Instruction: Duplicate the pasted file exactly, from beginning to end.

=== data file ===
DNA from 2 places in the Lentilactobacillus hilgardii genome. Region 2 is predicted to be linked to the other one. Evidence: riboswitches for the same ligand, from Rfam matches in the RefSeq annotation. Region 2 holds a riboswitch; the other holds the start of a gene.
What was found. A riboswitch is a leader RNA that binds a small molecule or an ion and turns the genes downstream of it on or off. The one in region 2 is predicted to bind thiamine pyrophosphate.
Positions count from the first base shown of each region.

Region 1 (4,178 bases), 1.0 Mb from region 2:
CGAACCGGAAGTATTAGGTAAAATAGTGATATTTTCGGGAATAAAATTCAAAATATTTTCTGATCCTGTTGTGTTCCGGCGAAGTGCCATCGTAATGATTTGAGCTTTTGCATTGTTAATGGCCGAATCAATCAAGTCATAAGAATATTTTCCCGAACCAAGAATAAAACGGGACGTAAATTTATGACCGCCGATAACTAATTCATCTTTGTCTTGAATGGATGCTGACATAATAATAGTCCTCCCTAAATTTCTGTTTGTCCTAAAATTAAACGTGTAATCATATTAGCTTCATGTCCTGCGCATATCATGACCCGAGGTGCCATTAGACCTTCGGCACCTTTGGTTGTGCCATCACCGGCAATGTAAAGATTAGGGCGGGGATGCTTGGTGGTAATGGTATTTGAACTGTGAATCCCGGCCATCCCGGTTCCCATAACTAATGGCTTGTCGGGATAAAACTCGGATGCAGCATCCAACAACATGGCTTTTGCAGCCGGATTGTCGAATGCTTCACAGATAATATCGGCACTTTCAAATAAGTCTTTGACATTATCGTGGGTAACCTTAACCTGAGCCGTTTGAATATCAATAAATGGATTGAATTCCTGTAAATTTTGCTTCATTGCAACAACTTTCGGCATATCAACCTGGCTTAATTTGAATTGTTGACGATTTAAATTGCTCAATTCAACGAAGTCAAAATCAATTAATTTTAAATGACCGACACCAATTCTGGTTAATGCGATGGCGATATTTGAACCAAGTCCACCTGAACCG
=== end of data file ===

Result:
DNA from 2 places in the Lentilactobacillus hilgardii genome. Region 2 is predicted to be linked to the other one. Evidence: riboswitches for the same ligand, from Rfam matches in the RefSeq annotation. Region 2 holds a riboswitch; the other holds the start of a gene.
What was found. A riboswitch is a leader RNA that binds a small molecule or an ion and turns the genes downstream of it on or off. The one in region 2 is predicted to bind thiamine pyrophosphate.
Positions count from the first base shown of each region.

Region 1 (4,178 bases), 1.0 Mb from region 2:
CGAACCGGAAGTATTAGGTAAAATAGTGATATTTTCGGGAATAAAATTCAAAATATTTTCTGATCCTGTTGTGTTCCGGCGAAGTGCCATCGTAATGATTTGAGCTTTTGCATTGTTAATGGCCGAATCAATCAAGTCATAAGAATATTTTCCCGAACCAAGAATAAAACGGGACGTAAATTTATGACCGCCGATAACTAATTCATCTTTGTCTTGAATGGATGCTGACATAATAATAGTCCTCCCTAAATTTCTGTTTGTCCTAAAATTAAACGTGTAATCATATTAGCTTCATGTCCTGCGCATATCATGACCCGAGGTGCCATTAGACCTTCGGCACCTTTGGTTGTGCCATCACCGGCAATGTAAAGATTAGGGCGGGGATGCTTGGTGGTAATGGTATTTGAACTGTGAATCCCGGCCATCCCGGTTCCCATAACTAATGGCTTGTCGGGATAAAACTCGGATGCAGCATCCAACAACATGGCTTTTGCAGCCGGATTGTCGAATGCTTCACAGATAATATCGGCACTTTCAAATAAGTCTTTGACATTATCGTGGGTAACCTTAACCTGAGCCGTTTGAATATCAATAAATGGATTGAATTCCTGTAAATTTTGCTTCATTGCAACAACTTTCGGCATATCAACCTGGCTTAATTTGAATTGTTGACGATTTAAATTGCTCAATTCAACGAAGTCAAAATCAATTAATTTTAAATGACCGACACCAATTCTGGTTAATGCGATGGCGATATTTGAACCAAGTCCACCTGAACCG